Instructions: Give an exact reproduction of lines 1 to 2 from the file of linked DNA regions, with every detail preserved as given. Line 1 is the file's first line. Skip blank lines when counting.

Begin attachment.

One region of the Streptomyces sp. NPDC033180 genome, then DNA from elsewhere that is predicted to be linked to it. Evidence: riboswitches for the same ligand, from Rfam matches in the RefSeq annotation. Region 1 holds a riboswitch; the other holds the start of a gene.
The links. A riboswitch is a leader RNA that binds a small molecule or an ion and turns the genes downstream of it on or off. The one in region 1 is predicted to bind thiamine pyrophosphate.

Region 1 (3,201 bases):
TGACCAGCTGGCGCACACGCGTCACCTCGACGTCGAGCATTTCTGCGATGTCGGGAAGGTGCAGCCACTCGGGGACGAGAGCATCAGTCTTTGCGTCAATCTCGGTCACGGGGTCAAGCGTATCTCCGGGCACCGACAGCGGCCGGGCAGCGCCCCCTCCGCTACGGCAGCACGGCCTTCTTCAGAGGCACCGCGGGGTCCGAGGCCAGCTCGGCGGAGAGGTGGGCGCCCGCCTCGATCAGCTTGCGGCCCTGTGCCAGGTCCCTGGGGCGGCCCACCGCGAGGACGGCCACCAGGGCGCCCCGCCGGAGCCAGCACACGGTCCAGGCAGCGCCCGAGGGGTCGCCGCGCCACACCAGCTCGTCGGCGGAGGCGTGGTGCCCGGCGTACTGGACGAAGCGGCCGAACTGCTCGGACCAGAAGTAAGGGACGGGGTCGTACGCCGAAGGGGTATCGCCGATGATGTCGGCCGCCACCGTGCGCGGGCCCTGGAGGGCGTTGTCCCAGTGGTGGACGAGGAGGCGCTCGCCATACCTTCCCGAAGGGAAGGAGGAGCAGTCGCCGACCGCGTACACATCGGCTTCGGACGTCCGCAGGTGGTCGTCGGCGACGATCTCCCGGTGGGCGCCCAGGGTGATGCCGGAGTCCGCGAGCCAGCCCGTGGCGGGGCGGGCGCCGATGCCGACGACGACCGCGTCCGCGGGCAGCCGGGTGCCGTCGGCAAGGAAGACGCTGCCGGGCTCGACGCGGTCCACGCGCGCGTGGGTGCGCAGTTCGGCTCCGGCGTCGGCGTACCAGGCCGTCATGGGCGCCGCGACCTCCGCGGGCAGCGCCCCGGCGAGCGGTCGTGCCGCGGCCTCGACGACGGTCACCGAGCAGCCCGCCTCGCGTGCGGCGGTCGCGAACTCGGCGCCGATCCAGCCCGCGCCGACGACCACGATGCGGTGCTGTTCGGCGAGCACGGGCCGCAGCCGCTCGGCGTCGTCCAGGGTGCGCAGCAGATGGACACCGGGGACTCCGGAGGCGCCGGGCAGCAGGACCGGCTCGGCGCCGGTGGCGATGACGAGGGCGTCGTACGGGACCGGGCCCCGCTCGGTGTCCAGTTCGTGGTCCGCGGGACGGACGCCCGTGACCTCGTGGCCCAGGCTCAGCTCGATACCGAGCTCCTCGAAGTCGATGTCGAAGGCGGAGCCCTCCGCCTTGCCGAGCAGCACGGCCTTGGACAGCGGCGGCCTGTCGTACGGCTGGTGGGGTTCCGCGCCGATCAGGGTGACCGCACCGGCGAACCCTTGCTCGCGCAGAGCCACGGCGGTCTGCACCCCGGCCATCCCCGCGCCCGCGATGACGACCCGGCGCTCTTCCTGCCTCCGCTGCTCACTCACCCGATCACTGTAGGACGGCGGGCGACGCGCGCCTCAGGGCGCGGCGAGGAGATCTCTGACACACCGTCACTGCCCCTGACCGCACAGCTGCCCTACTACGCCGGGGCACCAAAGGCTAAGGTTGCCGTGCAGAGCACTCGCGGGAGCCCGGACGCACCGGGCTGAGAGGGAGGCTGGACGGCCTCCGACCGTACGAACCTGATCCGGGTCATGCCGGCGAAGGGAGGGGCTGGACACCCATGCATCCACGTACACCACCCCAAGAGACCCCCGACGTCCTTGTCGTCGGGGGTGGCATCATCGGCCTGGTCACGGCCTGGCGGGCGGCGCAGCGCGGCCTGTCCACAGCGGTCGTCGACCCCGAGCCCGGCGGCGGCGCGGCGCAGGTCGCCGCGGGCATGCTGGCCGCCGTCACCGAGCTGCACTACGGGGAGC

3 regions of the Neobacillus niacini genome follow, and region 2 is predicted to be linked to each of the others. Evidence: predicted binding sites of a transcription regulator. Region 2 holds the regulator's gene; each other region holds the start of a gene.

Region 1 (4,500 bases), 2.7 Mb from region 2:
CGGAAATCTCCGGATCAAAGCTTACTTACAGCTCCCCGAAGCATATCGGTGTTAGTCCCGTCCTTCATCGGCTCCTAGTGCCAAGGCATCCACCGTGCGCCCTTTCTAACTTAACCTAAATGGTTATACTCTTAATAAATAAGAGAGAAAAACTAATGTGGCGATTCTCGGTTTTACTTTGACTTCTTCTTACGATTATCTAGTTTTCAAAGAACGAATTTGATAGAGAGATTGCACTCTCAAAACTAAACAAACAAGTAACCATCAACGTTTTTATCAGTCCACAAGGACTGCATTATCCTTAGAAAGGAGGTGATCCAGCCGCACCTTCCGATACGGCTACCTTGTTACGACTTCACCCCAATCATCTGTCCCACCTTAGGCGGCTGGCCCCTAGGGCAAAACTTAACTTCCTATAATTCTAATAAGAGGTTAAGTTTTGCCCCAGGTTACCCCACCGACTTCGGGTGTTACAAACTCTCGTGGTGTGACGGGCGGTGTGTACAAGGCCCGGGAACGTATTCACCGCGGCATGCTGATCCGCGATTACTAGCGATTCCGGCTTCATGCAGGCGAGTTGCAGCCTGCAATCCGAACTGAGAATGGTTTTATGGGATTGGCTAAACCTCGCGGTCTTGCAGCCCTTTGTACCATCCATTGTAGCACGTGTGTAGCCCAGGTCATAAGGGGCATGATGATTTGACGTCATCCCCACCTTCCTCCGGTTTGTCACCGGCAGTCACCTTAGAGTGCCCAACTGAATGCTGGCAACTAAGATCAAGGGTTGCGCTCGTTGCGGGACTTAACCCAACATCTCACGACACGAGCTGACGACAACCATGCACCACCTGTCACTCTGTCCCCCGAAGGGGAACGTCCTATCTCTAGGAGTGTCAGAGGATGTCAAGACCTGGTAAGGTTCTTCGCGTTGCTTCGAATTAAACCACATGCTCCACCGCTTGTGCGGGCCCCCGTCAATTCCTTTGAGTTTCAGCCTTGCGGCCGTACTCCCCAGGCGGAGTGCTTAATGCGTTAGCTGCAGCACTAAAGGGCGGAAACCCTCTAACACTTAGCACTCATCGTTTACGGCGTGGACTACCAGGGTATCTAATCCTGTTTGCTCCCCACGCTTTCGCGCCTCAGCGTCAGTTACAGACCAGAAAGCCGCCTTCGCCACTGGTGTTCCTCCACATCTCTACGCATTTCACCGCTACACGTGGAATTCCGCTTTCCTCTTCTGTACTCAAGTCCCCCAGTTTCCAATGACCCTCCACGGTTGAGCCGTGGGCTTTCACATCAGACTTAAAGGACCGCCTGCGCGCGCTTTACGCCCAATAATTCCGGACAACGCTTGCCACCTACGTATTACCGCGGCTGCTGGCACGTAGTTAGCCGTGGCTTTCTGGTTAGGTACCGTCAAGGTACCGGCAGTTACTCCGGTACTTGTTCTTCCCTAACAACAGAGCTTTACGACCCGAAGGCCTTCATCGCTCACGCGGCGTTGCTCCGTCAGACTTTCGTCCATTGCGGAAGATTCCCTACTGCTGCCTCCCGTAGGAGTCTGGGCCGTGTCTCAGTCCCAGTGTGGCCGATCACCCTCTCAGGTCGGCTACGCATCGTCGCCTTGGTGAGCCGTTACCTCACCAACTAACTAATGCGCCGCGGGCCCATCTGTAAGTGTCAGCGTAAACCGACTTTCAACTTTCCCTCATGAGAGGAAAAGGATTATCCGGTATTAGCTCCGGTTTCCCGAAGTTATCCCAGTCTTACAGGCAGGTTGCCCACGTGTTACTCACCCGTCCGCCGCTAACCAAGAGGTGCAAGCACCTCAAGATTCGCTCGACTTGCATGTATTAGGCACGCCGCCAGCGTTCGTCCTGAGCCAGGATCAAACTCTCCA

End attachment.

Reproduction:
One region of the Streptomyces sp. NPDC033180 genome, then DNA from elsewhere that is predicted to be linked to it. Evidence: riboswitches for the same ligand, from Rfam matches in the RefSeq annotation. Region 1 holds a riboswitch; the other holds the start of a gene.
The links. A riboswitch is a leader RNA that binds a small molecule or an ion and turns the genes downstream of it on or off. The one in region 1 is predicted to bind thiamine pyrophosphate.